Using Induction to prove something false?

Howdy, I am clumsy at best with induction (pretty new to it sadly), and I was wondering if it's proper to prove something false with induction? Every time I've used induction it's always been to prove something true. It may be a dumb question, but I'm beginning to think induction is only for 'true' proofs, like counterexamples are for 'false' proofs.

Any thoughts?

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 Quote by lpau001 Howdy, I am clumsy at best with induction (pretty new to it sadly), and I was wondering if it's proper to prove something false with induction? Every time I've used induction it's always been to prove something true. It may be a dumb question, but I'm beginning to think induction is only for 'true' proofs, like counterexamples are for 'false' proofs. Any thoughts?
I don't see why you can't use induction to prove a statement is false. Take the statement: There are more even natural numbers than odd natural numbers.

 Ipau001, I think I understand where you're coming from. Hopefully, my explanation is correct and makes sense. We use induction to show that all elements in a countable set (e.g. the set of natural numbers) have a certain property. So to prove a statement is false, we could use induction to show that the negation is true. E.g. to disprove the statement that there exist a positive natural number (i.e not including zero) that is not divisible by one, we could use induction to show that all positive natural numbers are divisible by one.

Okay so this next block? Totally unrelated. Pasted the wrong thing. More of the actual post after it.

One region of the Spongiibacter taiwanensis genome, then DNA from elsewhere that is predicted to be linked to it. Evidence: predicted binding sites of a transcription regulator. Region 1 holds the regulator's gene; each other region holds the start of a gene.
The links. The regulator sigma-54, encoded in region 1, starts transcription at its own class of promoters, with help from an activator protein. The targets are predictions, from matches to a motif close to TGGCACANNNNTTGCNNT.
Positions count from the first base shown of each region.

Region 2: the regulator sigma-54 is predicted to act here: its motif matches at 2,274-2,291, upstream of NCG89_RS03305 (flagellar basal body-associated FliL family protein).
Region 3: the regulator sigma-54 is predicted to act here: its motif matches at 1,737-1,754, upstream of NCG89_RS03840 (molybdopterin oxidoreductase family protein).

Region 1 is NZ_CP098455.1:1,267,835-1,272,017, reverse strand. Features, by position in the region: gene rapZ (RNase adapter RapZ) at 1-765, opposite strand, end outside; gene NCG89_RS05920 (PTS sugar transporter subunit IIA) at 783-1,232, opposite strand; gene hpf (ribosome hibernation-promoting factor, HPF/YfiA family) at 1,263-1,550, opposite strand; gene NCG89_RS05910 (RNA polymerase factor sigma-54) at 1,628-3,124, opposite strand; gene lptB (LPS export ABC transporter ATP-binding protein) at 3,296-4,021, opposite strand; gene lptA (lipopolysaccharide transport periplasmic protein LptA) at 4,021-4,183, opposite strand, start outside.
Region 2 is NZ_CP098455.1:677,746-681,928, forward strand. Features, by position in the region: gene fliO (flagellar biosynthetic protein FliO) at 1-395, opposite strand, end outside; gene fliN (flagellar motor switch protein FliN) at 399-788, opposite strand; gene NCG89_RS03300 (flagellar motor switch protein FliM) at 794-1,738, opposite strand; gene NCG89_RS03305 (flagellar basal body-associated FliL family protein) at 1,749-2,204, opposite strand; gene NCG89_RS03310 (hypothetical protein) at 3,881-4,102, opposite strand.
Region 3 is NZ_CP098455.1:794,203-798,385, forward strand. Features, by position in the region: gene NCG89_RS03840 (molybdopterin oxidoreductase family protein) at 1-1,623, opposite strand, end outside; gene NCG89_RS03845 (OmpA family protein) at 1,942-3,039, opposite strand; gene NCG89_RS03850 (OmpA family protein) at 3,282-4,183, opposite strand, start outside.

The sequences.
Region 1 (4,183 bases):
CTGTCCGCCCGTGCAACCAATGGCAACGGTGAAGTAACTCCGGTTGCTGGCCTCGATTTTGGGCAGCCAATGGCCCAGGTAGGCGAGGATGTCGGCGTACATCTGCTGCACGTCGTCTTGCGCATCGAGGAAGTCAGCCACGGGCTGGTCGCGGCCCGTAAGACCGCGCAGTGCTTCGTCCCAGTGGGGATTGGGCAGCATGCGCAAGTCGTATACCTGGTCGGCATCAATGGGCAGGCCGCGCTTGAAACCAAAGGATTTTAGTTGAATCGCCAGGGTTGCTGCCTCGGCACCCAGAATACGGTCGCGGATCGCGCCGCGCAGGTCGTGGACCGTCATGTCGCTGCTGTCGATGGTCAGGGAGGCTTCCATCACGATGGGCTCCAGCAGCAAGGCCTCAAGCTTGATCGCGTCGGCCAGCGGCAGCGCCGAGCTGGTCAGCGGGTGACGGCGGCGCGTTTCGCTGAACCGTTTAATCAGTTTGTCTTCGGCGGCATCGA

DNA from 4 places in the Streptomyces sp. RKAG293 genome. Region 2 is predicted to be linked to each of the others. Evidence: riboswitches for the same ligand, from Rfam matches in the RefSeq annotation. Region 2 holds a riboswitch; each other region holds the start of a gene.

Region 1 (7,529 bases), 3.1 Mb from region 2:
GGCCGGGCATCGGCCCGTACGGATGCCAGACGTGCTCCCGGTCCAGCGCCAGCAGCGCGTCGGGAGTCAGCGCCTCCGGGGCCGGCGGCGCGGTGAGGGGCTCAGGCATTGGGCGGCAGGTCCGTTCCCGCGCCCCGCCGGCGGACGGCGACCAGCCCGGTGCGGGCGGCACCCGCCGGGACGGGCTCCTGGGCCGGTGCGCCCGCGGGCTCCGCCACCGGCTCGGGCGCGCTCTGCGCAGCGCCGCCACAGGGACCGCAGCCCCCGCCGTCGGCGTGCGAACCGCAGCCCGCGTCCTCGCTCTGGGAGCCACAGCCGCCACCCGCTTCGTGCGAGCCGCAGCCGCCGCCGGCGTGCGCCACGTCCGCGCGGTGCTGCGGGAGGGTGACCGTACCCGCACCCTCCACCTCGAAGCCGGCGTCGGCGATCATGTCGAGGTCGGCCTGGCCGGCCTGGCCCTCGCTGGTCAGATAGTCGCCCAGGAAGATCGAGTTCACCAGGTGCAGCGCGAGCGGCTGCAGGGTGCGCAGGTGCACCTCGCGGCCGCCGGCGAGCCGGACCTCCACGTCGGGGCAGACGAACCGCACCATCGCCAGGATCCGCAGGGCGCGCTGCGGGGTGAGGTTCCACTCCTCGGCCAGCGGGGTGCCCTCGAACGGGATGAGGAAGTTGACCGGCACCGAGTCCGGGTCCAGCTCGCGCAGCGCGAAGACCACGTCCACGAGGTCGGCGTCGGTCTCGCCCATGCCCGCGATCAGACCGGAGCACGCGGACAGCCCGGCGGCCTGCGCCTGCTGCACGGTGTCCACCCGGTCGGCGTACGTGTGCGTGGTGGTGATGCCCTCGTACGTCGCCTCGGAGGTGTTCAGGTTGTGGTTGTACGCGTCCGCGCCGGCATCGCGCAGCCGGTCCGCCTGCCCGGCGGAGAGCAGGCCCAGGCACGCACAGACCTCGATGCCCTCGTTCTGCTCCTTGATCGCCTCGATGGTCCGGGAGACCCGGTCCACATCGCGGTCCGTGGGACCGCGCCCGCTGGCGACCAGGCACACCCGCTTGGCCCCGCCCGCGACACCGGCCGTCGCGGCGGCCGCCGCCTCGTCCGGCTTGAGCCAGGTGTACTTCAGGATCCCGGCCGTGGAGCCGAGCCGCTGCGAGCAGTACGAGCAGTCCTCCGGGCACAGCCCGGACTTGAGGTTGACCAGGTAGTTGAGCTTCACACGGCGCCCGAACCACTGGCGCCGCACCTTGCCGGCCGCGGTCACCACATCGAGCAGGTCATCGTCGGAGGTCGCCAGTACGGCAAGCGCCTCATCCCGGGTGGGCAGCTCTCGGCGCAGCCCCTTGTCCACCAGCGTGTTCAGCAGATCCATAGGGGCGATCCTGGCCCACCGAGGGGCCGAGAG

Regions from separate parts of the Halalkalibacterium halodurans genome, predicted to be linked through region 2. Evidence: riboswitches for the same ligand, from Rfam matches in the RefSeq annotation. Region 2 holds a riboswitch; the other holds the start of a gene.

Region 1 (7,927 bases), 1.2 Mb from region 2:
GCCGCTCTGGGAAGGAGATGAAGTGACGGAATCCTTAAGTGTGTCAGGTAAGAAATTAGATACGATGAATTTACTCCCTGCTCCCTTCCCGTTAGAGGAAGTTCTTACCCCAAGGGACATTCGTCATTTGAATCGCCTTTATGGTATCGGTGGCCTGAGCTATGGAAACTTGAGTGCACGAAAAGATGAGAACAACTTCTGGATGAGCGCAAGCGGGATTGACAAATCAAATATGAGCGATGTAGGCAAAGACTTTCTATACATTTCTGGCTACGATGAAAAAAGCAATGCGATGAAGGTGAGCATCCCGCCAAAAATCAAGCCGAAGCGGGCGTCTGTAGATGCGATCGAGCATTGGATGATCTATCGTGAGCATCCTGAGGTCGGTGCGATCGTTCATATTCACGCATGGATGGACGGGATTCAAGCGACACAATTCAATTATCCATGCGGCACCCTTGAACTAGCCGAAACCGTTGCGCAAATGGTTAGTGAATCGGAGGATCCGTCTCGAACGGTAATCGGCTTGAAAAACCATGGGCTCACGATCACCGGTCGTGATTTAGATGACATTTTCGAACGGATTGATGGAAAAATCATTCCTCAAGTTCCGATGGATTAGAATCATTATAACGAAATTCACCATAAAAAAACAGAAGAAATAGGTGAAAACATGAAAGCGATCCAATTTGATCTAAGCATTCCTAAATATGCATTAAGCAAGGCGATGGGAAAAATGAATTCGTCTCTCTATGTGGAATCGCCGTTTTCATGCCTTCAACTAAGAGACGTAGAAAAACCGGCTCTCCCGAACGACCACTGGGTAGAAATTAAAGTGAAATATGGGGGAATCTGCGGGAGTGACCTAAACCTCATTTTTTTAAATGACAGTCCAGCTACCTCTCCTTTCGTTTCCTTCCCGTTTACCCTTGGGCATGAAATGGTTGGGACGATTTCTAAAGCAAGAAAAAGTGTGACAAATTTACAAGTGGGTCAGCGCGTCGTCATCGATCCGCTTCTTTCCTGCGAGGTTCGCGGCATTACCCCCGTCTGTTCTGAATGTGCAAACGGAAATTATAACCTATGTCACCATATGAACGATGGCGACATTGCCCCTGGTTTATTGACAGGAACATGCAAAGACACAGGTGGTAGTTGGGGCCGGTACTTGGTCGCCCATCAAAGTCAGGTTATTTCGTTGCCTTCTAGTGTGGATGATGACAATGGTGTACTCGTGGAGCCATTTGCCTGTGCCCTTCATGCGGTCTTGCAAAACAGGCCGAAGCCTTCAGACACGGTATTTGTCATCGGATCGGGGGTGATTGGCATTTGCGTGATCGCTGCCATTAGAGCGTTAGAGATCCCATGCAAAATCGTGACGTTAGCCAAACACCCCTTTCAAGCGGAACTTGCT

Using Induction to prove something false?

 Quote by SW VandeCarr I don't see why you can't use induction to prove a statement is false. Take the statement: There are more even natural numbers than odd natural numbers.
I'm curious. How would you disprove that using induction? They're both countably infinite. The only way I can think of is using bijections between both sets.

 Quote by jojay99 I'm curious. How would you disprove that using induction? They're both countably infinite. The only way I can think of is using bijections between both sets.
Every natural number has a unique successor. Every even natural number has an odd successor such that there is a bijection between the set of even numbers and the set of odd numbers. Therefore the sets are equal (have the same cardinality).

Look up Peano's Axioms for the natural numbers.

http://en.wikipedia.org/wiki/Natural_number

 Quote by SW VandeCarr Every natural number has a successor. Every even natural number has an odd successor such that there is a bijection between the set of even numbers and the set of odd numbers. Therefore the sets are equal (have the same cardinality). Look up Peano's Axioms for the natural numbers.
I thought so. However, using induction to prove that doesn't seem natural (pun intended) to me.